12/9/2013 View
Favourite Literature: Graphic Literature

This short piece by Carel Moiseiwitsch may be of interest to you... I found it incredibly moving. She's from Vancouver, to boot.

9/14/2013 View
Top Albums of 2000s

I liked Yeezus quite a bit, the stand outs for me were Black Skinheads, Can't Hold My Liquor and Bound 2. Not a masterpiece or anything, but a solid album. The one I lately returned to is Late Registration, I've always liked it but it's much better and more consistent than I remembered. Even the skits aren't grating, maybe his best work.

Interestingly, Lou Reed wrote an essay on Yeezus.

7/28/2013 View
Top 10 Movies & Albums of the Week [plus other misc works of art] (2013)

The people are saying Tarkovsky, Bresson and Ozu? We may as well stop making lists, because that's one that can't be improved upon.

I'm curious to know why you regard Kiarostami as a "cult director". Plus doesn't figurehead have something to do with popularity, a dubious barometer. I always get suspicious of any looking for deep meaning. Bresson is surely deep, but it's all (like Shakespeare, Mozart and Tarkovsky) on the surface. What you see, hear and feel, not something "beyond" the screen. See Cassavetes Opening Night and Faces, if you don't like them perhaps he's just not for you.

Edit: I came across this interesting bit from Jonathan Rosenbaum: "Syntactically, Dreyer's editing and his way of combining a track in one direction with a pan in another direction are more than just personal inflections, and the same goes for Bresson's use of inexpressiveness in both performances and shots in order to make the juxtapositions between shots and what might be called the involuntary expressiveness of bodies register in a different way from how we've experienced them before. In both cases, I think what's new isn't just a new 'personal' meaning but a new way of producing meaning--and that for me signifies a change in language."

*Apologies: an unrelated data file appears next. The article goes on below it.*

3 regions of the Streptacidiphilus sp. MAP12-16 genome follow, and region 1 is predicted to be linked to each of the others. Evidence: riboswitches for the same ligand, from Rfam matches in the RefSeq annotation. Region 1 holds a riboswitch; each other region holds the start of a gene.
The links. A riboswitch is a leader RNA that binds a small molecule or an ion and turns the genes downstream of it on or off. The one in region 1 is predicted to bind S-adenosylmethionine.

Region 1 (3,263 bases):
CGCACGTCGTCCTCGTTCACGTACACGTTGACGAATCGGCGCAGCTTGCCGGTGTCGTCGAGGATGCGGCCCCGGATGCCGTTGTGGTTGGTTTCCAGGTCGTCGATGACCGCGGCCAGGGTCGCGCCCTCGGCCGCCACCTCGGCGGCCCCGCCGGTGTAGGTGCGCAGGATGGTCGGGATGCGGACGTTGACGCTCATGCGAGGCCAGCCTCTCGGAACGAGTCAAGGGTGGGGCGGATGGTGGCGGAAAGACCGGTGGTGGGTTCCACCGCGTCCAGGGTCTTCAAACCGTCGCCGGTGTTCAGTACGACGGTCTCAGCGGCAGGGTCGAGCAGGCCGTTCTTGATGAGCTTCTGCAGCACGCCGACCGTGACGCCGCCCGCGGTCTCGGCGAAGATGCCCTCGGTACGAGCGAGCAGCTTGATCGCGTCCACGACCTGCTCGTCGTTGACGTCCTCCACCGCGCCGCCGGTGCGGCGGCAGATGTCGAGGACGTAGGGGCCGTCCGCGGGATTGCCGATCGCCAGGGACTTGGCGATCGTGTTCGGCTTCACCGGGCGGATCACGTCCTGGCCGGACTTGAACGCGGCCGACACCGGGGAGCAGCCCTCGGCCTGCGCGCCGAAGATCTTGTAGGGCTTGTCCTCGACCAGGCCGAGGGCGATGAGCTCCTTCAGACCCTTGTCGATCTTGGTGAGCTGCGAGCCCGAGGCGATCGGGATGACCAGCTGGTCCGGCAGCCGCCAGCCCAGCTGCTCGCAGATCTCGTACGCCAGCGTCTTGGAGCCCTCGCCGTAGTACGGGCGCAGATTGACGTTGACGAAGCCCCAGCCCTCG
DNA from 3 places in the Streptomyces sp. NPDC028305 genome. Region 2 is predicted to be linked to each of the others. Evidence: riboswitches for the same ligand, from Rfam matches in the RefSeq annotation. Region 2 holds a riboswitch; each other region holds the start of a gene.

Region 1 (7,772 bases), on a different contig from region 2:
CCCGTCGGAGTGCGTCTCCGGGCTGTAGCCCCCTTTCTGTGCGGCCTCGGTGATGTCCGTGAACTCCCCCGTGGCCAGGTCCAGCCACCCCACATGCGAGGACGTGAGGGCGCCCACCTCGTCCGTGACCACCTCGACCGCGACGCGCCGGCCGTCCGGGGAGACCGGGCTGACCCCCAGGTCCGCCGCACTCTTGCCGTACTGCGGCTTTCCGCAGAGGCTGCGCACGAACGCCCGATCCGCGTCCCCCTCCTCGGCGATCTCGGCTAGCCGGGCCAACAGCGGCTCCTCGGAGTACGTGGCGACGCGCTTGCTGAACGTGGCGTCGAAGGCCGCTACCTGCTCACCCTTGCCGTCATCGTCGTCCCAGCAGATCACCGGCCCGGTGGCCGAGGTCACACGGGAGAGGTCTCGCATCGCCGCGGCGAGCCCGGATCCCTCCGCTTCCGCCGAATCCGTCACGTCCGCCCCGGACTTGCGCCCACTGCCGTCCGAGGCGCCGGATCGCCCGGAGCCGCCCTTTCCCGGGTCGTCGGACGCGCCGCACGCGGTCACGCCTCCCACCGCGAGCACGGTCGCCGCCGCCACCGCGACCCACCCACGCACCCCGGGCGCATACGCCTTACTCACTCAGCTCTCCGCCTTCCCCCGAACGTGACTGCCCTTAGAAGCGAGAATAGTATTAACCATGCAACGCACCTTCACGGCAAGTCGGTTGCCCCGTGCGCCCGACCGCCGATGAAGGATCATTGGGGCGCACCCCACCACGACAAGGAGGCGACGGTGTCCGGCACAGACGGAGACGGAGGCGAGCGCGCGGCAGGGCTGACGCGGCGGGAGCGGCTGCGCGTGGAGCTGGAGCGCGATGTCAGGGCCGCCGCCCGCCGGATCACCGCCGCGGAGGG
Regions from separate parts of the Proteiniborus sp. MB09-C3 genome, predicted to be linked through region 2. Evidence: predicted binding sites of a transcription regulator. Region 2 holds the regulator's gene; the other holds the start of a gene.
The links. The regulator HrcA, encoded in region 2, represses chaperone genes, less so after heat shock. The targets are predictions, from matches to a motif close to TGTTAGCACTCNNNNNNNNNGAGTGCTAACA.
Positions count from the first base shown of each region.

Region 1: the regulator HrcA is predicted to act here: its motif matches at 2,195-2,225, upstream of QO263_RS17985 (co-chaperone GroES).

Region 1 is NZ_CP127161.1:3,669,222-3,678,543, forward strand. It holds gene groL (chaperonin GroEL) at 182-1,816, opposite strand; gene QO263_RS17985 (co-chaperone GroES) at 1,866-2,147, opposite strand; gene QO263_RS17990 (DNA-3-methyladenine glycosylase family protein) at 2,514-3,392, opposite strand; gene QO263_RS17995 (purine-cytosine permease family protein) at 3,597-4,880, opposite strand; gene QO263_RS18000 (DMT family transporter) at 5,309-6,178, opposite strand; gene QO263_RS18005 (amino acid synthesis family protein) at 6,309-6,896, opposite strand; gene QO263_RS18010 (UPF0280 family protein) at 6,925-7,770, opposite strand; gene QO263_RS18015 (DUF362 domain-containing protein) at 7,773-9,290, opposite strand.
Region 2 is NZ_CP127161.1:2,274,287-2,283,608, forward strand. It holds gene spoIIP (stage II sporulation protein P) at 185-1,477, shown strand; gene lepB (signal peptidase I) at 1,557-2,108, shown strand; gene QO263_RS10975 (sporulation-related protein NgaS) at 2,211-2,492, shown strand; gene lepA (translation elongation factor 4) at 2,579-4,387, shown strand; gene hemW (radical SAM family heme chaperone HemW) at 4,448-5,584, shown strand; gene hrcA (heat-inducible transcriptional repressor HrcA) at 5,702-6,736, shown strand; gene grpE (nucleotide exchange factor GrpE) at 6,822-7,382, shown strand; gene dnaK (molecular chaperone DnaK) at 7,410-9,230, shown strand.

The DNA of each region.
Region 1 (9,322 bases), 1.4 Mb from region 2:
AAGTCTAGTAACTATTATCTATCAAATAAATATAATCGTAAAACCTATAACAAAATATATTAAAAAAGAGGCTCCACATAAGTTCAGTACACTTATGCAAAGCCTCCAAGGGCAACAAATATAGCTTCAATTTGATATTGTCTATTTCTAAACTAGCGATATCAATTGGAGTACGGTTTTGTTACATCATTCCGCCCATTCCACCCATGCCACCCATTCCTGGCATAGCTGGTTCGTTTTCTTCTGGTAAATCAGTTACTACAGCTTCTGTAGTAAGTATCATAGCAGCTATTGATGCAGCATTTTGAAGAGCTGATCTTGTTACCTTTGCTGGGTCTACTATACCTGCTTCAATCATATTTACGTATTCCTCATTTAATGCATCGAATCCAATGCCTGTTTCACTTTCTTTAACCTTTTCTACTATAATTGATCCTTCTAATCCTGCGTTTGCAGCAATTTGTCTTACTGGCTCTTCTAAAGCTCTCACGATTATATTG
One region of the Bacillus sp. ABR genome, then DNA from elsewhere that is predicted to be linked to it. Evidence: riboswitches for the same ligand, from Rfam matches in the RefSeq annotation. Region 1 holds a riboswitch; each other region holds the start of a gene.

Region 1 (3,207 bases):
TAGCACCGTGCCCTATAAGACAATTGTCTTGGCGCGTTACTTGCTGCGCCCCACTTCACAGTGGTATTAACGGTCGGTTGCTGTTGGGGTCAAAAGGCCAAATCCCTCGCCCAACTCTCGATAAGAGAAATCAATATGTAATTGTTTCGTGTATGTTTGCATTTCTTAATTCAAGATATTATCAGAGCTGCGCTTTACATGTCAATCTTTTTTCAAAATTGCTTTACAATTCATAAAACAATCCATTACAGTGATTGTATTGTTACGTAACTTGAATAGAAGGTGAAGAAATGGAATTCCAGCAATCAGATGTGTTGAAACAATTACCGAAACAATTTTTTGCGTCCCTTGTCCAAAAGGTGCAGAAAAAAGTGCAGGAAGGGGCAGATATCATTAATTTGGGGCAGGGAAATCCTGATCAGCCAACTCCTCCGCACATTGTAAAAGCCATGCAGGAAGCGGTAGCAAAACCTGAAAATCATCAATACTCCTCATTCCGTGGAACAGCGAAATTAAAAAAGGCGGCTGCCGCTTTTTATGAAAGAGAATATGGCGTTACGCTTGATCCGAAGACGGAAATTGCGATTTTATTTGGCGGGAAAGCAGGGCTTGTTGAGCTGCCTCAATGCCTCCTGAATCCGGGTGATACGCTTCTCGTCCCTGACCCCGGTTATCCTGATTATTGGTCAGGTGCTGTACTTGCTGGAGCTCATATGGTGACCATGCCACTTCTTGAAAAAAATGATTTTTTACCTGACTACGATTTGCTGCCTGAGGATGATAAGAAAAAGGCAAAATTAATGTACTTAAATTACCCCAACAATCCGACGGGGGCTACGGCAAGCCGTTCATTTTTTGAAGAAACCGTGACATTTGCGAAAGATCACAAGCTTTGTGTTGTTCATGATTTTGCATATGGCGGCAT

7/18/2013 View
Top 10 Movies & Albums of the Week [plus other misc works of art] (2013)

You hit on one of the reasons I broached my comment in such a manner! Straight up documentary, a form that I have problems with generally (setting up a camera does not capture reality). It would probably never make your greatest films list (it's not on mine either) but I quite simply enjoyed it so much I had to share it. It gives a great insight into a culture, a cuisine, an art, and a man... Like I said, though, I am prejudiced towards the subject matter, so a few tablespoons of salt wouldn't do you any harm!..

7/15/2013 View
Top 10 Movies & Albums of the Week [plus other misc works of art] (2013)

With something considerably less than objectivity, given my interest in the subject, I would recommend Jiro Dreams of Sushi. I might, if I took a step back, say the film sometime leaned ever so slightly towards hagiography, but that's besides the point. Really, really great and inspiring stuff. After watching read Ebert's review and, if you're like me, you'll come to its close and wonder how someone could have missed the point so entirely.

7/14/2013 View
Top 10 Movies & Albums of the Week [plus other misc works of art] (2013)

Kiarostami is, in my view, one of the ten-fifteen greatest filmmakers of all time. He doesn't have the ostentatious intellectual weight of a Bergman, but his manner is so graceful and elegant, and his vision so piercing, in just about everything he does... he functions in the vein of Neo-Realism, I'd say. DeSica, Satyajit Ray, Rossellini, etc. But, of course, great artists are rarely adequately summarized by a genre or movement... One could even find an analog in Ozu and Chaplin, Kiarostami always has touches of subtle comedy. He has his share of detractors--Ebert was probably the most prominent--but there is just about no one who's films I would rather (re)watch... I'd go with Where is the Friends Home?, Taste of Cherry and The Wind Will Carry us as a starter.